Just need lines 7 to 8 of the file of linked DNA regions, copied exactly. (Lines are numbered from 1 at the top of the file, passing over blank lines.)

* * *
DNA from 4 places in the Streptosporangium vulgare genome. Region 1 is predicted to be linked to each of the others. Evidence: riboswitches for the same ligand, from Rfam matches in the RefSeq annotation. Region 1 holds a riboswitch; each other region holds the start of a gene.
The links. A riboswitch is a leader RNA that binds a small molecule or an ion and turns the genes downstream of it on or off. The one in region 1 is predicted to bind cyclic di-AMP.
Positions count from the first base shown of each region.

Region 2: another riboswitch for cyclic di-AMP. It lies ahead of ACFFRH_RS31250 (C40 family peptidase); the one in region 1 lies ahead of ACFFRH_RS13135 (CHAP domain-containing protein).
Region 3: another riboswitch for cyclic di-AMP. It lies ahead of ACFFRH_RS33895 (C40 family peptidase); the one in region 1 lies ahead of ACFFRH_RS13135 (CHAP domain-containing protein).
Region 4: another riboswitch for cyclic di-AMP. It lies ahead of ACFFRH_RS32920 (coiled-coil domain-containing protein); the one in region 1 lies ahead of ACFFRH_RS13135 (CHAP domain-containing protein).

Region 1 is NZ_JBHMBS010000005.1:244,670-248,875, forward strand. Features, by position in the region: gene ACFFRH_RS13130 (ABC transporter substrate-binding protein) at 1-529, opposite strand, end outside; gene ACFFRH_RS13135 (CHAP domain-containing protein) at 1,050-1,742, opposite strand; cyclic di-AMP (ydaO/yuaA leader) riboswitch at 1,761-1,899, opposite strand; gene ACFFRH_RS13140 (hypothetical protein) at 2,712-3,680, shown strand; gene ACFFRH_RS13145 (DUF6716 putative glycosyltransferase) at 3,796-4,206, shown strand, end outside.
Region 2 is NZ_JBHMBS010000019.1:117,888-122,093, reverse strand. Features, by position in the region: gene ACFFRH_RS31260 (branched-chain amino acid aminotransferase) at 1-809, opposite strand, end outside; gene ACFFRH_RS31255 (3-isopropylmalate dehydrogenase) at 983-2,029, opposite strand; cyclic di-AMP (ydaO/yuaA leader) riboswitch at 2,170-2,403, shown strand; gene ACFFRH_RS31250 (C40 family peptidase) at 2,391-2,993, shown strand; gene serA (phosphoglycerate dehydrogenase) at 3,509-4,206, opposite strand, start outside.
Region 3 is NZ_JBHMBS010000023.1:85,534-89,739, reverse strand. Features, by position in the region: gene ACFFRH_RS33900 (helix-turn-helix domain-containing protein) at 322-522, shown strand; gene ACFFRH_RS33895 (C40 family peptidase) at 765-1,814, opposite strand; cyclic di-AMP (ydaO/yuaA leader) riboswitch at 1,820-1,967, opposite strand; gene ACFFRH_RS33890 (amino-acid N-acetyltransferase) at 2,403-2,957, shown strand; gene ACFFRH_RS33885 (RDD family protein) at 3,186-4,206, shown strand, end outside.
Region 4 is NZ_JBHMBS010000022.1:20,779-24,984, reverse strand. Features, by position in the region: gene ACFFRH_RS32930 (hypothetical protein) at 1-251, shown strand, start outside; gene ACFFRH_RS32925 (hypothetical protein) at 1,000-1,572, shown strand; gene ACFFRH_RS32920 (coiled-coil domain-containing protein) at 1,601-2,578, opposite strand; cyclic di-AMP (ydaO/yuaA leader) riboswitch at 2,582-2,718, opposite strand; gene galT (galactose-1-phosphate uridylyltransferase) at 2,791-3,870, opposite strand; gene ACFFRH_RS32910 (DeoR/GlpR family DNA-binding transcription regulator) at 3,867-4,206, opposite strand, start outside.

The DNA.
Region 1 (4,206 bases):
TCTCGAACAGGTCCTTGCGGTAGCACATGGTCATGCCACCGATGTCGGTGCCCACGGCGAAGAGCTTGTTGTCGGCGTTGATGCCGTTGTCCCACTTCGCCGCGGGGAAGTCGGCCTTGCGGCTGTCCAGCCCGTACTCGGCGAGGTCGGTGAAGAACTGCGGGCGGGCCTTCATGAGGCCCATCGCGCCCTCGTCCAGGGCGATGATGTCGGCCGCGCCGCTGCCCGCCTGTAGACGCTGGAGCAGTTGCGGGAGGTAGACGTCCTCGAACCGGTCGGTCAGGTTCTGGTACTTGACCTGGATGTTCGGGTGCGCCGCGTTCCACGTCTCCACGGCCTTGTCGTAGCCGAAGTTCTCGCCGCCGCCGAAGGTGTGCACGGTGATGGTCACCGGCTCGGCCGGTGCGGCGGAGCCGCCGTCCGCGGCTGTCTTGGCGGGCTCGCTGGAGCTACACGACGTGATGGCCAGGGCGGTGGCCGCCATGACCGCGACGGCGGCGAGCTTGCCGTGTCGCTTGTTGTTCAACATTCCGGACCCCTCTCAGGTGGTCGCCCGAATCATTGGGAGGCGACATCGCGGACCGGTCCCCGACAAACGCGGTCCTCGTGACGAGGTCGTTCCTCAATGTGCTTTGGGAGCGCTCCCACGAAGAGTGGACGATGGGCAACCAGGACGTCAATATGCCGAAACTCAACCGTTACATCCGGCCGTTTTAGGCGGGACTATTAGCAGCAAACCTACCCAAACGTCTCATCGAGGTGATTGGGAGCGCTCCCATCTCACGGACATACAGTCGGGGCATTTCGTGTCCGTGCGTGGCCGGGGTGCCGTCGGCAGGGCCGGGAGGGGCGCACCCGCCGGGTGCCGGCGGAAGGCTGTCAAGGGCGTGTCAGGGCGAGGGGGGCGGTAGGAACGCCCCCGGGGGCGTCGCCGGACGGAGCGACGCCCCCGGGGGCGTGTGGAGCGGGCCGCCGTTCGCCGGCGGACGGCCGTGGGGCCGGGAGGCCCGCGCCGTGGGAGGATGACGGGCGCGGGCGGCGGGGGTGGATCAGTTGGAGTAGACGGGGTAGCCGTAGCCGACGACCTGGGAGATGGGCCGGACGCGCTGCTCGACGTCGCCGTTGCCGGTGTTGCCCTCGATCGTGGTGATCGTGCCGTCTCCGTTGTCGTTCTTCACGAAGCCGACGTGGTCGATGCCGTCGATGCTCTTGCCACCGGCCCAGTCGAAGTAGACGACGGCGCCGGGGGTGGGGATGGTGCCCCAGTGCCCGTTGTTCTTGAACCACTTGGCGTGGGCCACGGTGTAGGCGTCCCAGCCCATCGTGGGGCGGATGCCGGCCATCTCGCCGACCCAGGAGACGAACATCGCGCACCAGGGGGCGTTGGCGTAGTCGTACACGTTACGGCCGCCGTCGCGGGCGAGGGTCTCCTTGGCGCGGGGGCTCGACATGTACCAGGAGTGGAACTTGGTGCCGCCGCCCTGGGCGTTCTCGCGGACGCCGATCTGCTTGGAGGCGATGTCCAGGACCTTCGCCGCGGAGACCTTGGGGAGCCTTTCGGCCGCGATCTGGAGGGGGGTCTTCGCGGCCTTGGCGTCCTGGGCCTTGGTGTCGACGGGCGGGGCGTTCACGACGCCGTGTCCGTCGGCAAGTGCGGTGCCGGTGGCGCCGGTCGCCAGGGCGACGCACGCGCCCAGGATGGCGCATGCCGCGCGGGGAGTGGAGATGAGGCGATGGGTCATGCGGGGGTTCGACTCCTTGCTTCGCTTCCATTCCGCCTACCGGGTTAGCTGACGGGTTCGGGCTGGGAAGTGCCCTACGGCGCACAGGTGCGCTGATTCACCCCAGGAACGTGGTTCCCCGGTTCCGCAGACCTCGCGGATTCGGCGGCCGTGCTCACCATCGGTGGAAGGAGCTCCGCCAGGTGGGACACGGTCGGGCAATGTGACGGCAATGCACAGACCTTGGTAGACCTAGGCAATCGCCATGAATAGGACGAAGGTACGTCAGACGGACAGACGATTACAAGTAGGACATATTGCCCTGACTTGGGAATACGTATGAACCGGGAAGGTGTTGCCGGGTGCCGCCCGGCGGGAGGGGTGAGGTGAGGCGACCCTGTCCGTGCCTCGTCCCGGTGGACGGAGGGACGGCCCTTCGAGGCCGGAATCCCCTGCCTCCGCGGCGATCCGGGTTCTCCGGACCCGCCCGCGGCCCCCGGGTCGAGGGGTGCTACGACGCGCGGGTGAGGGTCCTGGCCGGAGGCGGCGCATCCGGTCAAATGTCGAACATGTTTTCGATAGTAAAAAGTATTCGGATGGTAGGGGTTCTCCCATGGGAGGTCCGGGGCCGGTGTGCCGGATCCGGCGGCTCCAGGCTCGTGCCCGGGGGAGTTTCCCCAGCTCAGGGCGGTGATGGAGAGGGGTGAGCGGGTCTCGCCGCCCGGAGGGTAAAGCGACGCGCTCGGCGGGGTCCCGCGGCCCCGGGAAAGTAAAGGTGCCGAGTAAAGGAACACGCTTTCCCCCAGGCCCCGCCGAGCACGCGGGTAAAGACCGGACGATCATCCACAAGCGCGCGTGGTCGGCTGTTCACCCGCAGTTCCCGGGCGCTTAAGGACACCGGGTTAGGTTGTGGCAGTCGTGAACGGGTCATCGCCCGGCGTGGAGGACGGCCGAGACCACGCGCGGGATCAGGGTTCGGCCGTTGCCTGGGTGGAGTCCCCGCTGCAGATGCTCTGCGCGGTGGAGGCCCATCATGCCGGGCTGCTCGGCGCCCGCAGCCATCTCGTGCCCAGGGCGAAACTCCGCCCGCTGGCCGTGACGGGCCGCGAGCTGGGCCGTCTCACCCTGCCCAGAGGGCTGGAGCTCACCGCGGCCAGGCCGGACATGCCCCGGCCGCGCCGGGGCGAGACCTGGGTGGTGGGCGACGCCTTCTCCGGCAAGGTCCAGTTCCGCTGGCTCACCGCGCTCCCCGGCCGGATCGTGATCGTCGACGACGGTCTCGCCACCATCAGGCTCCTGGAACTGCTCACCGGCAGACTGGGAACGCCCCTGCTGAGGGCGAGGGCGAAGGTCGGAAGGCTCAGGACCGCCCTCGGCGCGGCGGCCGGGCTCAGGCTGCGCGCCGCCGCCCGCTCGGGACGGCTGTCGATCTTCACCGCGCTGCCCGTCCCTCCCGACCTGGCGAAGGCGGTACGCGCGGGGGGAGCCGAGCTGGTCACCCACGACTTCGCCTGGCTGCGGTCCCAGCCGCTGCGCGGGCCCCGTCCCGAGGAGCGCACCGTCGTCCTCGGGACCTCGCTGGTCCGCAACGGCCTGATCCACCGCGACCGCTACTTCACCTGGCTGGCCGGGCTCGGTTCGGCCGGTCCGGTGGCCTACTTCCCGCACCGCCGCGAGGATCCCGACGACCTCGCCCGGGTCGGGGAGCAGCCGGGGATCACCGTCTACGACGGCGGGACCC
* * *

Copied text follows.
Region 1 is NZ_JBHMBS010000005.1:244,670-248,875, forward strand. Features, by position in the region: gene ACFFRH_RS13130 (ABC transporter substrate-binding protein) at 1-529, opposite strand, end outside; gene ACFFRH_RS13135 (CHAP domain-containing protein) at 1,050-1,742, opposite strand; cyclic di-AMP (ydaO/yuaA leader) riboswitch at 1,761-1,899, opposite strand; gene ACFFRH_RS13140 (hypothetical protein) at 2,712-3,680, shown strand; gene ACFFRH_RS13145 (DUF6716 putative glycosyltransferase) at 3,796-4,206, shown strand, end outside.
Region 2 is NZ_JBHMBS010000019.1:117,888-122,093, reverse strand. Features, by position in the region: gene ACFFRH_RS31260 (branched-chain amino acid aminotransferase) at 1-809, opposite strand, end outside; gene ACFFRH_RS31255 (3-isopropylmalate dehydrogenase) at 983-2,029, opposite strand; cyclic di-AMP (ydaO/yuaA leader) riboswitch at 2,170-2,403, shown strand; gene ACFFRH_RS31250 (C40 family peptidase) at 2,391-2,993, shown strand; gene serA (phosphoglycerate dehydrogenase) at 3,509-4,206, opposite strand, start outside.